Hi. Coach Russ here with Chess NYC and, today, I'm going to talk to you
about the ladder mate. The ladder mate can be executed by any pieces that
are able to control the ranks or the files and most popular will be two
rooks, a rook and a queen, or even two queens.
Now the idea behind the ladder mate is we want to force our opponent's king
into one of the four corners. The four corners being the H file, the A
file, the eighth rank, or the first rank. We're going to use our control
of the ranks and files. Together, these two pieces are going to force the
king into one of the four corners and, ultimately, execute the checkmate.
In this position, these two pieces are currently controlling the B file.
What that means is black's king is unable to go anywhere on the B file due
to the control of the rooks on the B file. So when white is looking for a
move, white will leave one rook which controls the B file and it will take
the other rook and control the C file, ultimately forcing the king to go,
then, to the D file.
So, white's rook will simply play a check, as I stated before, black's king
is unable to go to the B file due to the remaining rook on the B file and
is being checked on the C file, forcing the king to go to the D file.
Now once the king has approached or moved to the D file, we now need to
control the D file. We have a rook controlling the B file and the other
rook controlling the C file, and now, we must control the D file.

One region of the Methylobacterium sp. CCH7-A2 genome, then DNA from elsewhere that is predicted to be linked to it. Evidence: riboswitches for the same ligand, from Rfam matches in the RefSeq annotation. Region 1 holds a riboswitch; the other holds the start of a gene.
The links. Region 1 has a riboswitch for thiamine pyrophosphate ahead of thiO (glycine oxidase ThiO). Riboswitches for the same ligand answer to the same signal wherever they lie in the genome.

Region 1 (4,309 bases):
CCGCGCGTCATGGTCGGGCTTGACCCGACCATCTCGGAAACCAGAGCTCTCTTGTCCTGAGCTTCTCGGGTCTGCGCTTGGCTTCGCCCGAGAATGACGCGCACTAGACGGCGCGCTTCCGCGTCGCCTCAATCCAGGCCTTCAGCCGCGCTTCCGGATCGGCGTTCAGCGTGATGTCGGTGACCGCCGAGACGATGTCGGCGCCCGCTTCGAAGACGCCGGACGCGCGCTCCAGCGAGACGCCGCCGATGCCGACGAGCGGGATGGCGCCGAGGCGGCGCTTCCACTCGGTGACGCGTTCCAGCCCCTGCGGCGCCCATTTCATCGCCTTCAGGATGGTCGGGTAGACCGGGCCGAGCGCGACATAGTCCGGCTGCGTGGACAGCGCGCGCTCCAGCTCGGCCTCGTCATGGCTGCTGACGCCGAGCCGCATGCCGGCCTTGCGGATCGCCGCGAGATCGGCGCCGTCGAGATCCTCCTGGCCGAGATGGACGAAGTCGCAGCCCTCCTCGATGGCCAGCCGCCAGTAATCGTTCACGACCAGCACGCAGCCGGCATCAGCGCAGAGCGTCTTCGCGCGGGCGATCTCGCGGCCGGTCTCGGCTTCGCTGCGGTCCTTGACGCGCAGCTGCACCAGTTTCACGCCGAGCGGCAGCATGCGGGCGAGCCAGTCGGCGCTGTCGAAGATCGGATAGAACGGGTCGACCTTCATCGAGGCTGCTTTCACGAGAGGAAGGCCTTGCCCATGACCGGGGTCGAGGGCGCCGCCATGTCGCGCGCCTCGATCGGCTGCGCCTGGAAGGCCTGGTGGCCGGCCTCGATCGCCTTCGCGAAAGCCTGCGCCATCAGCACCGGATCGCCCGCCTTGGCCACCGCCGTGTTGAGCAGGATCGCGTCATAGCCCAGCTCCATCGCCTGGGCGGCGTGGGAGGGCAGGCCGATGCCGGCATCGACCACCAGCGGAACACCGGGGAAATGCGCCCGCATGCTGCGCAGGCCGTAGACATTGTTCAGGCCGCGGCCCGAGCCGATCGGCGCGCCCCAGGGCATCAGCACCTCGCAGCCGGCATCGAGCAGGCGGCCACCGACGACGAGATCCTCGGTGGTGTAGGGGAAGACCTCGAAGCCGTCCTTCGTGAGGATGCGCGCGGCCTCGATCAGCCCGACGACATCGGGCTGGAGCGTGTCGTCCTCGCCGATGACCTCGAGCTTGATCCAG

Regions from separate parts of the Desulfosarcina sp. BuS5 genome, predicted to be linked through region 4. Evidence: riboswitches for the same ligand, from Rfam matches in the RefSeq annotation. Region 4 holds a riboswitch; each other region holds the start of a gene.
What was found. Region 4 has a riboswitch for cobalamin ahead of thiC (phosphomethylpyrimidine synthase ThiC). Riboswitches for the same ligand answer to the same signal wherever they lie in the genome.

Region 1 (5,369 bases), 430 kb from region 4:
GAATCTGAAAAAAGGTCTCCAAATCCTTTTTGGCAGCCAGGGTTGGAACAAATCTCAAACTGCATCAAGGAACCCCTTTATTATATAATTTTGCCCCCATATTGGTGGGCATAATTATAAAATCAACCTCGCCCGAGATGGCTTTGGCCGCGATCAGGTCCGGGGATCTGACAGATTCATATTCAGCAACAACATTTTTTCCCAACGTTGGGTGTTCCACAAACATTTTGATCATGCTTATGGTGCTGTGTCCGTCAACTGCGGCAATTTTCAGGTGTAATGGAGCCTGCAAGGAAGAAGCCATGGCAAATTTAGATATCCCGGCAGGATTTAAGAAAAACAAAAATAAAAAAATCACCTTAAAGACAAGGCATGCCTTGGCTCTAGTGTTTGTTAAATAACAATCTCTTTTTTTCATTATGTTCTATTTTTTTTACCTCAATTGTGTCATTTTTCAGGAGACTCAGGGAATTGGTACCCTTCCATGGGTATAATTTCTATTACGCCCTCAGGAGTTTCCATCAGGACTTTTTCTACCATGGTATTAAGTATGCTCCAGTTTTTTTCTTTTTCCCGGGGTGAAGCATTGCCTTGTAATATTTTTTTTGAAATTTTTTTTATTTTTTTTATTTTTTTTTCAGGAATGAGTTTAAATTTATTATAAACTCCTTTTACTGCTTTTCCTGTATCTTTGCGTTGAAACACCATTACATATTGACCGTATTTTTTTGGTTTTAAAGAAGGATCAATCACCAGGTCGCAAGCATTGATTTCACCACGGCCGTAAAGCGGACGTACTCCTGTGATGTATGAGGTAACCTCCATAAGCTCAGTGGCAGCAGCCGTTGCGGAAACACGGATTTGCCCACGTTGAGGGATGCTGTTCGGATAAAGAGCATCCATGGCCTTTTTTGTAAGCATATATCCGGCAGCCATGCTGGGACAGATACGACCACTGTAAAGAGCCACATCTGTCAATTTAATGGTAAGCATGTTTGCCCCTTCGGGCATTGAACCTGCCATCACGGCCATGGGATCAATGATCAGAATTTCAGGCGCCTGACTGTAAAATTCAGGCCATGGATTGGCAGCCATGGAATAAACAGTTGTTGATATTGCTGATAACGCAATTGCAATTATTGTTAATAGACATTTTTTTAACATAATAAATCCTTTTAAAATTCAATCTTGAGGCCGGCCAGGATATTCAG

The rook on the C file is still keeping our opponent's king from entering
the C file. The rook on the B file is no longer being actively used.
Therefore, the rook on the B file will now be used to control the D file.
The rook checks the king on the D file. And now due to the fact that our
other rook is controlling the C file, the only file available for our
opponent's king is to enter the E file. And as we enter this E file, we
will repeat this same pattern again.
We have our rook controlling the D file and we must now control the E file.
The rook on the C file is no longer being actively used, so we will slide
that rook to the E file. And so on and so forth, we will drive the king
into the corner, ultimately delivering a checkmate.
Now, it is called a ladder checkmate because the rooks move in tandem as if
they were steps on a ladder, strategically, forcing the king to the side of
the board where, ultimately, we will deliver a checkmate.